Trust’s investment profits produce outpouring of grants

September 18, 2021 GMT

PHOENIX (AP) — A Phoenix-based charitable trust’s investments over the last 15 months did well and dozens of social service groups, arts organizations and other nonprofits still navigating fallout from the pandemic are now benefiting in a big way.

The Virginia G. Piper Charitable Trust on Monday gave a record $123 million to 71 organizations in Maricopa County.

The trust in 2020 had awarded more than $37 million to community organizations, up from its average of about $22 million annually.

The $123 million of “Now is the Moment” grants ranging from $100,000 to $7.5 million are meant to enable the recipients to move from crisis and recovery to long-term sustainability, the Arizona Republic reported.


“It’s one thing to get through an immediate crisis,” said Sharon Harper, a member of Piper’s board of trustees. “These transformational grants are another level of giving. It gives (recipients) the runway to plan, to know that these organizations can be resilient and be there long term.”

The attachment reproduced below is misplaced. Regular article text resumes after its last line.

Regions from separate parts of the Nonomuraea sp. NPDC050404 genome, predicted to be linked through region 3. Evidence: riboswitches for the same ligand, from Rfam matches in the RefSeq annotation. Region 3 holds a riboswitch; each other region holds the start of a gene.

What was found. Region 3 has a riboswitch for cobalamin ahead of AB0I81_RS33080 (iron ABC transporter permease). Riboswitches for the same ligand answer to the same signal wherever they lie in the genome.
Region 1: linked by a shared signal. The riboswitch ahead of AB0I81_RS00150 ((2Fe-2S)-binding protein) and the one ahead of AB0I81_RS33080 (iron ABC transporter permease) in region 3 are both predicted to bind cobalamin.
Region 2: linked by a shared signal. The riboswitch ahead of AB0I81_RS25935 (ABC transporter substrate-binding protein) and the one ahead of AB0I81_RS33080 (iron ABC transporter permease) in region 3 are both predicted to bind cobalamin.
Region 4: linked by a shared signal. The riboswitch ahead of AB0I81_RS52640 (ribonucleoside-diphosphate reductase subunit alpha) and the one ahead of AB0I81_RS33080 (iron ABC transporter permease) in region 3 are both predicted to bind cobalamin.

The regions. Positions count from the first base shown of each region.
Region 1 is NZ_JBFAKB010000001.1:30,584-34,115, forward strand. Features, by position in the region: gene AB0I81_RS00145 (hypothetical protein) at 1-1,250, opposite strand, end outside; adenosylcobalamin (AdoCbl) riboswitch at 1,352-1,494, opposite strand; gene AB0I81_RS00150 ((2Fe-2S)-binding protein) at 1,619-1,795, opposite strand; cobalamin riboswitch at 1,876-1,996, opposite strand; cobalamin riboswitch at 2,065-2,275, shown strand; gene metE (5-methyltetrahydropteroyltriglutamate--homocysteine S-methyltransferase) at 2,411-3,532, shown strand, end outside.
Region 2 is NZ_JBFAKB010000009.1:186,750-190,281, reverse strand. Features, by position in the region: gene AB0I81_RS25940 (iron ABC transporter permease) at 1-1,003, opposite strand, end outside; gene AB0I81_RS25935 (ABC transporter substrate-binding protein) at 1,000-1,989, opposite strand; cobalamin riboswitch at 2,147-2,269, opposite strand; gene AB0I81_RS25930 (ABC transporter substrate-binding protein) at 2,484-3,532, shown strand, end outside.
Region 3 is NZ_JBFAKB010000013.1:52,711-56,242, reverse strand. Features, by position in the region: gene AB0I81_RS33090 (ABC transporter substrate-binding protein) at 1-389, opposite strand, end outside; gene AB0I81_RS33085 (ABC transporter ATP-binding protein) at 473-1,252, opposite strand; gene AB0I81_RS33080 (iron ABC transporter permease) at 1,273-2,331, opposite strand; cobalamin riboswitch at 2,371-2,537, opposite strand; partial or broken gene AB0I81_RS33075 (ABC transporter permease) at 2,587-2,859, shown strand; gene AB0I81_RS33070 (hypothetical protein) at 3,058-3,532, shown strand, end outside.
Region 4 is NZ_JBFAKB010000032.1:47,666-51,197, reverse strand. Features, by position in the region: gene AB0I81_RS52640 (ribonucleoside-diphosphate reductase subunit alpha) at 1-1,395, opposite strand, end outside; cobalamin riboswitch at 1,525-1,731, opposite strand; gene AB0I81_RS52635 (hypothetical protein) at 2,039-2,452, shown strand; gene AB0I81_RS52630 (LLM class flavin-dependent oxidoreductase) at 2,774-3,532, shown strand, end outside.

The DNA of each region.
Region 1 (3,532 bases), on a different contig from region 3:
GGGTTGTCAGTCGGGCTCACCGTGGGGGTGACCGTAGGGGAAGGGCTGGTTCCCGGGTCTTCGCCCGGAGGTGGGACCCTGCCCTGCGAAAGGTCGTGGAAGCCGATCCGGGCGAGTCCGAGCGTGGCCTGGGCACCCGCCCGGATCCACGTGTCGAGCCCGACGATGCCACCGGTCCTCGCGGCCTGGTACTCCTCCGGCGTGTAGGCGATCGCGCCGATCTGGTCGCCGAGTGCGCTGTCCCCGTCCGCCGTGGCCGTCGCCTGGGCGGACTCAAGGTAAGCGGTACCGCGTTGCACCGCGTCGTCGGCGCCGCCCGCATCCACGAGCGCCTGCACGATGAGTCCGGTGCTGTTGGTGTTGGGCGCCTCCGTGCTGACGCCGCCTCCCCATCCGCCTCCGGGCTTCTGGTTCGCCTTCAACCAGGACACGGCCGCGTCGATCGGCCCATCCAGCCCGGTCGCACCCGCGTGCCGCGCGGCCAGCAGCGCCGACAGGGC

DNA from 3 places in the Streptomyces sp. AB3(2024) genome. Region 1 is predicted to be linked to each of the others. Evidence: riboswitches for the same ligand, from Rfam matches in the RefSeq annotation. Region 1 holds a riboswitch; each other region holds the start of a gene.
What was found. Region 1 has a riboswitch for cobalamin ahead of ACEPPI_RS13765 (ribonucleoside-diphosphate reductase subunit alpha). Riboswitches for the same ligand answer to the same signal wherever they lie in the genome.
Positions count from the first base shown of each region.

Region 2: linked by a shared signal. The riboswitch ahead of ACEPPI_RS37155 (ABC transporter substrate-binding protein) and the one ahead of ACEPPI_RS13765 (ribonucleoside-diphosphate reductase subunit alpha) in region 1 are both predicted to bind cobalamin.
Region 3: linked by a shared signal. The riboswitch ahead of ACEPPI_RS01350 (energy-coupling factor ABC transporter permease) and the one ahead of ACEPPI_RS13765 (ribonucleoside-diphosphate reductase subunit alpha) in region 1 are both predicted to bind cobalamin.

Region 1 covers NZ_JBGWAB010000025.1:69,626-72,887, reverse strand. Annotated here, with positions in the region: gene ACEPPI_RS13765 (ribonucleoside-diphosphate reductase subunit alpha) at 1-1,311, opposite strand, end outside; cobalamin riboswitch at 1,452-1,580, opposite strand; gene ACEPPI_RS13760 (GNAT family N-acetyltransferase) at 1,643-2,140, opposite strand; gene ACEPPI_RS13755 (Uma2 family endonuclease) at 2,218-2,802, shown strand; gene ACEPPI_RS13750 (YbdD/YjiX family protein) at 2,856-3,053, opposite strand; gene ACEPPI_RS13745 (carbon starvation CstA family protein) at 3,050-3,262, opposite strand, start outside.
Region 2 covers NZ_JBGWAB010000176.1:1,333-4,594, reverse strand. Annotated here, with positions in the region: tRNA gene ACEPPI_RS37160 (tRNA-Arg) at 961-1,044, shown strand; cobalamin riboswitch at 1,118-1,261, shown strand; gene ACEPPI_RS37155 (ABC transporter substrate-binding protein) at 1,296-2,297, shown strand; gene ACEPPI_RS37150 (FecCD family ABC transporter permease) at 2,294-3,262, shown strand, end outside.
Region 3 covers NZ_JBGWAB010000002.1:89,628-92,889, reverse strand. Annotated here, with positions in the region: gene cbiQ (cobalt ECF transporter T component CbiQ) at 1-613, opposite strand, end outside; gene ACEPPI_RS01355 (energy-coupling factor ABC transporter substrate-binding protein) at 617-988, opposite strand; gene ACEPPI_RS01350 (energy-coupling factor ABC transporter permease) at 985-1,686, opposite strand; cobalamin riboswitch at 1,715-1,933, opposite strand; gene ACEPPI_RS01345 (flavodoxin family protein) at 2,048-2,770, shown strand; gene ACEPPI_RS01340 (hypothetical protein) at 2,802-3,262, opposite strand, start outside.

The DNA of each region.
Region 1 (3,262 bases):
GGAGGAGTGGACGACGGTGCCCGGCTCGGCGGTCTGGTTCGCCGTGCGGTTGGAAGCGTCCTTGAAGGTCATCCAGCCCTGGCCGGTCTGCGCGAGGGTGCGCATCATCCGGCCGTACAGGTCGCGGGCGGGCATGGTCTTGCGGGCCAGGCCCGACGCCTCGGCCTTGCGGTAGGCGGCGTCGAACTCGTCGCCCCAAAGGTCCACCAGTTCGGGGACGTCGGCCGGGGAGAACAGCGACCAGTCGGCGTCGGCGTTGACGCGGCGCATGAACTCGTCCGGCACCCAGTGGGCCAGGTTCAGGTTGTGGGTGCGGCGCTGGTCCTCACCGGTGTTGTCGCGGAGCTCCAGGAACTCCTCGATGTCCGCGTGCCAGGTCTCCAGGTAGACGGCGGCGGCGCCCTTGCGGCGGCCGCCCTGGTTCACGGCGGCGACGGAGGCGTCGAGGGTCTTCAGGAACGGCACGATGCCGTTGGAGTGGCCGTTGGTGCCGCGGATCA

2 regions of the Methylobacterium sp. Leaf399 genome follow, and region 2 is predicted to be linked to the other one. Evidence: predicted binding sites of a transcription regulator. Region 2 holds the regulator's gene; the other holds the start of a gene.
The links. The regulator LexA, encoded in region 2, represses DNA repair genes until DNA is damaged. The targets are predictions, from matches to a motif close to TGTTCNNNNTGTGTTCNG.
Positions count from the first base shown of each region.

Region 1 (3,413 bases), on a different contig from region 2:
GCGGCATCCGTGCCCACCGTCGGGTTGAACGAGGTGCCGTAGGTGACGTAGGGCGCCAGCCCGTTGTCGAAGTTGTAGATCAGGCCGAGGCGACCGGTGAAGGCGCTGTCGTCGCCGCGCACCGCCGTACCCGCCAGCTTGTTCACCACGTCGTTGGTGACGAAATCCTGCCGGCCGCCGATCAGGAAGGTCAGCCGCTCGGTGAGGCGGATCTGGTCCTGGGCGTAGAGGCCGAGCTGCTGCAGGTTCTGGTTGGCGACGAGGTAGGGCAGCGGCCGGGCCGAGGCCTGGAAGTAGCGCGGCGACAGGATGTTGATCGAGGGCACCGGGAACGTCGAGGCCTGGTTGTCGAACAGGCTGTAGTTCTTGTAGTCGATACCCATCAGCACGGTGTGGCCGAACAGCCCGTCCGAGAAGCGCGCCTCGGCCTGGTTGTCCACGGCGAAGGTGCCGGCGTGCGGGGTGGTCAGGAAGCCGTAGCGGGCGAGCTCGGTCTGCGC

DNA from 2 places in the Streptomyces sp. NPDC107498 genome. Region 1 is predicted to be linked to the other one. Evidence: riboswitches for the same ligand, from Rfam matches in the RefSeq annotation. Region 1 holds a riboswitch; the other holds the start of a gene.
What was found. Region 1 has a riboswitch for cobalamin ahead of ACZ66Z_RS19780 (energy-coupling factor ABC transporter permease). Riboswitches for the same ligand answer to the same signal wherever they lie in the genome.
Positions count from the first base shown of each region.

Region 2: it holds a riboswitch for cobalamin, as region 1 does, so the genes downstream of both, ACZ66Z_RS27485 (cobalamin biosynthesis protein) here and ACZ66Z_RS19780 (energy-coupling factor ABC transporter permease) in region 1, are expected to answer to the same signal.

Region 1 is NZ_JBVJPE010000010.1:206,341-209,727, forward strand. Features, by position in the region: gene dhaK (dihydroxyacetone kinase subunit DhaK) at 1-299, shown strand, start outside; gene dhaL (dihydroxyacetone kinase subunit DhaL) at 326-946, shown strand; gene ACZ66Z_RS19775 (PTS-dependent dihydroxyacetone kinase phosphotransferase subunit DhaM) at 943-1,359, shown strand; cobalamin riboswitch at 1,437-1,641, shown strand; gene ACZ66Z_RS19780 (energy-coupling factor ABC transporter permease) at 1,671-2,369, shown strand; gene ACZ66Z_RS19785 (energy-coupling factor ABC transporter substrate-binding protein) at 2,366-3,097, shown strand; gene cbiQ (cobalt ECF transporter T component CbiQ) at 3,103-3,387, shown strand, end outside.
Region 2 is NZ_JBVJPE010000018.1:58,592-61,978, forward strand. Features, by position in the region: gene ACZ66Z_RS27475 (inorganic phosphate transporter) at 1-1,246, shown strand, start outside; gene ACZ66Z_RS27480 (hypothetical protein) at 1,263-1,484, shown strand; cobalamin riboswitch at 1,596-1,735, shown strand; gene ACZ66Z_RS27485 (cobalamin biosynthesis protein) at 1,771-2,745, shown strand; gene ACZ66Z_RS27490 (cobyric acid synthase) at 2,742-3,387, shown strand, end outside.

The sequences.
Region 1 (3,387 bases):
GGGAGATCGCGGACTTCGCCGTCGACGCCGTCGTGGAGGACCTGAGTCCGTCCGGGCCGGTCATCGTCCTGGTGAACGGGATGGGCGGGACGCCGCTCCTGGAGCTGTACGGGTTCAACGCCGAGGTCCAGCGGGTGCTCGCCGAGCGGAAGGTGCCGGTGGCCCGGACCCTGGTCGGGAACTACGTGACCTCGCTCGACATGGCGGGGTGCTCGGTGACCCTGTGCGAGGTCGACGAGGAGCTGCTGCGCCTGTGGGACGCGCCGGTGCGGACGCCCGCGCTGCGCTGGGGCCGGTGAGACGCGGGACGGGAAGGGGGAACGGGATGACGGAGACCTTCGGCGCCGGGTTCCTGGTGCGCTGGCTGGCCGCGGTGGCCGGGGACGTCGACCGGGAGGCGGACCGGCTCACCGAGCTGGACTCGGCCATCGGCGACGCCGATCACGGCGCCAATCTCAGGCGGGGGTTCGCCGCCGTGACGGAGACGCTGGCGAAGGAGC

Native American Connections, a group that provides housing and other counseling, got a $3 million grant, or about a fifth of its annual budget.

“I literally started to cry. It was just so overwhelming,” said Diana “Dede” Yazzie Devine, president and CEO of Native American Connections.

Phoenix Symphony CEO Suzanne Wilson was handed a $7.5 million check during a meeting that she thought was going to be a meet-and-greet session with Piper trustees.

“It’s beyond incredible,” said Wilson, who started her job in January 2020. “Seven weeks later, we were canceling all of our performances because of COVID. We had to make some heart-wrenching decisions.”

Trust officials said the grant selections were based off each organization’s mission and impact in the community, with grants ranging in size based on factors such as budget size and amount of people served.

The trust’s amount of single-day giving is unprecedented in Arizona, said Jacky Alling, a senior fellow for philanthropy with Arizona State University’s Lodestar Center for Philanthropy and Nonprofit Innovation.

“What is even more remarkable is not just the dollar amount of the grants but also the unrestricted and unsolicited nature of the grants,” Alling said.

The Piper trust was established 21 years ago as a legacy of the late Virginia Galvin Piper. Piper’s first husband, Paul Galvin, was the founder of Motorola.